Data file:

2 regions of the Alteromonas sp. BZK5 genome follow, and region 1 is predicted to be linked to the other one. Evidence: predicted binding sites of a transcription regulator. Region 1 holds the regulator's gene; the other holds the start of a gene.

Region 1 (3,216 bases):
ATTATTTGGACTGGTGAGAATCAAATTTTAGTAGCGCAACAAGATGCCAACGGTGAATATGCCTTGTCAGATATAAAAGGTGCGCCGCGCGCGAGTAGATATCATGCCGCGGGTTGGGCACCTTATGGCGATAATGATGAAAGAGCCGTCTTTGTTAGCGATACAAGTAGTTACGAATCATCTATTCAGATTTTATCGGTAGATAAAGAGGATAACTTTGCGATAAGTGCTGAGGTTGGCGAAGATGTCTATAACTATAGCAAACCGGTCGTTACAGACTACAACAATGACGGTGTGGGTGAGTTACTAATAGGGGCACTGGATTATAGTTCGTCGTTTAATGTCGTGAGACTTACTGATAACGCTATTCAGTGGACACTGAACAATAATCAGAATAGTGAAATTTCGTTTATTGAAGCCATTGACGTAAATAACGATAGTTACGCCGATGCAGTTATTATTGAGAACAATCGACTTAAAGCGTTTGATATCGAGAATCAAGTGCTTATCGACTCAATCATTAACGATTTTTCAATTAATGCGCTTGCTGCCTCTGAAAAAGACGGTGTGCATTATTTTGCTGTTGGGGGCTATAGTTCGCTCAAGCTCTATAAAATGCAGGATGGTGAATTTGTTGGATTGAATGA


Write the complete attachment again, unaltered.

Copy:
2 regions of the Alteromonas sp. BZK5 genome follow, and region 1 is predicted to be linked to the other one. Evidence: predicted binding sites of a transcription regulator. Region 1 holds the regulator's gene; the other holds the start of a gene.

Region 1 (3,216 bases):
ATTATTTGGACTGGTGAGAATCAAATTTTAGTAGCGCAACAAGATGCCAACGGTGAATATGCCTTGTCAGATATAAAAGGTGCGCCGCGCGCGAGTAGATATCATGCCGCGGGTTGGGCACCTTATGGCGATAATGATGAAAGAGCCGTCTTTGTTAGCGATACAAGTAGTTACGAATCATCTATTCAGATTTTATCGGTAGATAAAGAGGATAACTTTGCGATAAGTGCTGAGGTTGGCGAAGATGTCTATAACTATAGCAAACCGGTCGTTACAGACTACAACAATGACGGTGTGGGTGAGTTACTAATAGGGGCACTGGATTATAGTTCGTCGTTTAATGTCGTGAGACTTACTGATAACGCTATTCAGTGGACACTGAACAATAATCAGAATAGTGAAATTTCGTTTATTGAAGCCATTGACGTAAATAACGATAGTTACGCCGATGCAGTTATTATTGAGAACAATCGACTTAAAGCGTTTGATATCGAGAATCAAGTGCTTATCGACTCAATCATTAACGATTTTTCAATTAATGCGCTTGCTGCCTCTGAAAAAGACGGTGTGCATTATTTTGCTGTTGGGGGCTATAGTTCGCTCAAGCTCTATAAAATGCAGGATGGTGAATTTGTTGGATTGAATGA